DAVID STOTT TERENCE WALTON JOHN WILLIAMS MELVYN WILLIAMS BRIAN WILSON JAMES WHEELDON
DAVID STOTT
TERENCE WALTON
JOHN WILLIAMS
MELVYN WILLIAMS
BRIAN WILSON
JAMES WHEELDON
GEORGE RUTTER

GEORGE RUTTER

George was born in fraserburgh north east scotland 42 miles from aberdeen. George was a former lorry driver before becomming a trimmer on trawlers. working his way up George had become 2nd Engineer by the time of the fateful trip.

After meeting a Gillett St Lass, Betty Smith whose father was a trawler engineer they married in 1952 celebrating their sixteenth wedding anniversary 3 days before sailing.

George lived at 59 East Grove Gipsyville with his wife Betty and daughters Doreen, Pauline, Jackie, and Denise - sons - James, Ian and Arthur

Betty was not happy about George leaving on that last fateful trip as Doreen the eldest daughter had been playing up at school, and like all trawlermen George didn`t like to leave with ill feelings, George said he had had a good trip last time and if he got a good one this time would give it up. Betty asked George a puzzled question about his sewing kit and false teeth which he had not packed, as he always had done previously, he replied he did not need them this trip.

Betty a devoted wife found it difficult to come to terms with her tremendous loss, she never remarried

Photo & Info Courtesy of Philip & Pauline Cawkwell ( nee Rutter )

 

 

 

The St Romanus was to Leave St Andrews Dock under a relief skipper Jimmy Wheeldon as the permanent skipper Danny Platten was attending a court case regarding malicious damage to the sterring by a crew member. Skipper Wheeldon was a young skipper of 26 , Having gained his skippers ticket in 1966 he became the skipper of the St Andronicus for Hamling Bros but when returning from a court case in Jan 1968 the St Andronicus had sailed and he was offered the St Romanus. His own father had sailed on the vessel and signed off immediately after as he had concerns about the vessels safety as did many other previous skippers and crewmen. May 1967 ( A Lloyds Survey was carried out the same month and the vessel passed A1 ) Skipper Ellis was asked to take the St Romanus on a trip after her catch record was down and report anything untoward. After there had been several complaints about her handling, trawlermen had passed the word, she was not a good vessel and Hamlings found it very difficult to crew her. Skipper Ellis found the vessel to have several faults and generally was in poor condition, from compartment flooding to winch and dynamo problems, the trip was dogged with incidents, like previous skippers he had found the vessel to be under powered which made heavy and slow work of shooting and hauling the trawl. Also the vessel did not handle well and was down at the head and not of the usual trim, this caused her to take seas over the bow when in normal trim she would cut through them, her lack of power made it difficult to power out of situations that her sister ship St Achilleus coped with ease. After submitting his long report of faults on the vessels return it is unsure what action was taken over the following 8 months but prior to her loss she had undergone a recent survey and had been inspected by the mutual insurance company and deemed sea worthy.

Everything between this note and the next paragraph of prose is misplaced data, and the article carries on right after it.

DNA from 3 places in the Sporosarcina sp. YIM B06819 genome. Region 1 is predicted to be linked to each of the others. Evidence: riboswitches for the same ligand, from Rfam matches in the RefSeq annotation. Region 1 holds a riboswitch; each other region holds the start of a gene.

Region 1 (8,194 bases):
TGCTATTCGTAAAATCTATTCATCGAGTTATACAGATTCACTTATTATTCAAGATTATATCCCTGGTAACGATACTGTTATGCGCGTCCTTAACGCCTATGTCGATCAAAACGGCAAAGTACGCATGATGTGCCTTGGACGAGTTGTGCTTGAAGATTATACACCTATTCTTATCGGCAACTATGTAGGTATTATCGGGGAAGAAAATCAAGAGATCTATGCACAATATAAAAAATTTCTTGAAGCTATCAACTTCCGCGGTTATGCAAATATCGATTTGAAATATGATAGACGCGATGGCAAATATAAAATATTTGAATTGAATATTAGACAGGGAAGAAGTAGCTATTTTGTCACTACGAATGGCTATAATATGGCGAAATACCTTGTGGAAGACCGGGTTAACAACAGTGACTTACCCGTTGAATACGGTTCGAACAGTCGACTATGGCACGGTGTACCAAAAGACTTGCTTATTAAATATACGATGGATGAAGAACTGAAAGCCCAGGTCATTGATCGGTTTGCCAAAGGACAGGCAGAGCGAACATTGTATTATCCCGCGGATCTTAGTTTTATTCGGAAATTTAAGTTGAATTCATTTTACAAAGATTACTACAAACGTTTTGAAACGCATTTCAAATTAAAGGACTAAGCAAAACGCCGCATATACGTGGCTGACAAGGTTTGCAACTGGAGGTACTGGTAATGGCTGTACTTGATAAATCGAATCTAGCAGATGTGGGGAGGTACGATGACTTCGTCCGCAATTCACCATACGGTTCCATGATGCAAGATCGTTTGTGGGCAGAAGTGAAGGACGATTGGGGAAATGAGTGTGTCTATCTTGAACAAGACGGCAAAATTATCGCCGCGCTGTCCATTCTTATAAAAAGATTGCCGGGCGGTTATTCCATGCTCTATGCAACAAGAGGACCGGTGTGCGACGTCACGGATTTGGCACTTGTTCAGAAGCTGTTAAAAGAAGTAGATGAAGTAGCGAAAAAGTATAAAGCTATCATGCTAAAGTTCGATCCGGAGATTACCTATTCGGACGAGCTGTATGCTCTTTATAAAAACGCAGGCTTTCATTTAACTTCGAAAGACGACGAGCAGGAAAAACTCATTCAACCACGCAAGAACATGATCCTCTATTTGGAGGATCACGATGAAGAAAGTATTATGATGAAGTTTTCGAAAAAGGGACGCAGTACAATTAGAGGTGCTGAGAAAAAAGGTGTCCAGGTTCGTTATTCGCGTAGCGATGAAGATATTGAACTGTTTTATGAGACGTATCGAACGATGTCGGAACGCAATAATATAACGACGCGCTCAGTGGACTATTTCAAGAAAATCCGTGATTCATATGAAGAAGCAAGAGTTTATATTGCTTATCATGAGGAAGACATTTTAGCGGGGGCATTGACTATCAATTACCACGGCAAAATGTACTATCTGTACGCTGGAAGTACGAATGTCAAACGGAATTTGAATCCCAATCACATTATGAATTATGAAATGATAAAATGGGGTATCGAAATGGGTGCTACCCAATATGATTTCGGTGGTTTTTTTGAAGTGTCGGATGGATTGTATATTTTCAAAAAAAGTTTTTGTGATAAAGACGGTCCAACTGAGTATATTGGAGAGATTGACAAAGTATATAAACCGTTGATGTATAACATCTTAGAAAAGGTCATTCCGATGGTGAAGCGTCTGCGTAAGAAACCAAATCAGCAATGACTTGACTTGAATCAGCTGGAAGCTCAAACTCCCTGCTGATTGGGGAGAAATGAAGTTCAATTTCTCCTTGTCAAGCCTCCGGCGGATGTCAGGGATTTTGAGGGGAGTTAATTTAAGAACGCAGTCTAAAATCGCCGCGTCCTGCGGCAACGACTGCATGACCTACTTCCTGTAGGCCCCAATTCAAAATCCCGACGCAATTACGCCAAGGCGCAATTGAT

Another factor which would become far more prevalent in future events was that the St Romanus sailed without a Radio Operator, of which many operators refused to sail on these type of vessels due to the lack of accomodation and the fact that they berthed in the chart room, radio room making sleeping cramped and difficult. Although on this trip it was not established wether this was the case or an operator was just unavailable. Hamling Bros refuted all claims that the vessel was difficult to crew and this was not a specific problem to this ship and stated that at some time all vessels have this problem. It was not common practise or unlawfull for a vessel to sail without a radio operator, as long as the skipper held a radio telephone certificate ( Skipper Wheeldon held the appropriate certificate ), the only stipulation was by union agreement that an extra deckhand be employed to make up the full compliment of crew, of which in this case was done. Regardless of law and practicality the problems associated with a lack of a trained operator would only manifest itself in extreme cases of danger of which the skippers attention would have been totally on vessel handling and safety, making split second decisions which could rectify or compound dagerous situations. At these times a skipper is ill equipped and unable to leave his command and head off to the radio room, and as may be the case in this situation skipper Wheeldon could have been fighting for the lives of his crew and ship and could not undertake to man the radio at such a perilous moment. ( If a Mayday had been sent as reported later why did only one vessel over a thousand miles away pick it up ) Had a radio operator been aboard would the outcome have been different ?, most probably not, but awarness and assistance could possibly have been made and lives saved. By Wednesday 10th January approximately 120 miles into their journey to the fishing grounds Skipper Wheeldon made a link call to his wife Janet ( A link call is made by the ships radio to a shore station and then patched through the telephone network ) Skipper Wheeldon told his wife he had been trying for a couple of hours to get the radio to work, he said he would call again the following morning a call that never came, after their conversation was unexplainably cut off. At the enquiry Janet Wheeldon gave evidence that her husband had taken the command at short notice and during their conversation he had told her the ST Romanus was an awfull ship.

By the 20th Jan Janet tried to send a telegram on the occasion of their forthcomming wedding anniversary to her husband via wick radio, she was unaware that wick radio was holding messages for the St Romanus that had not been answered.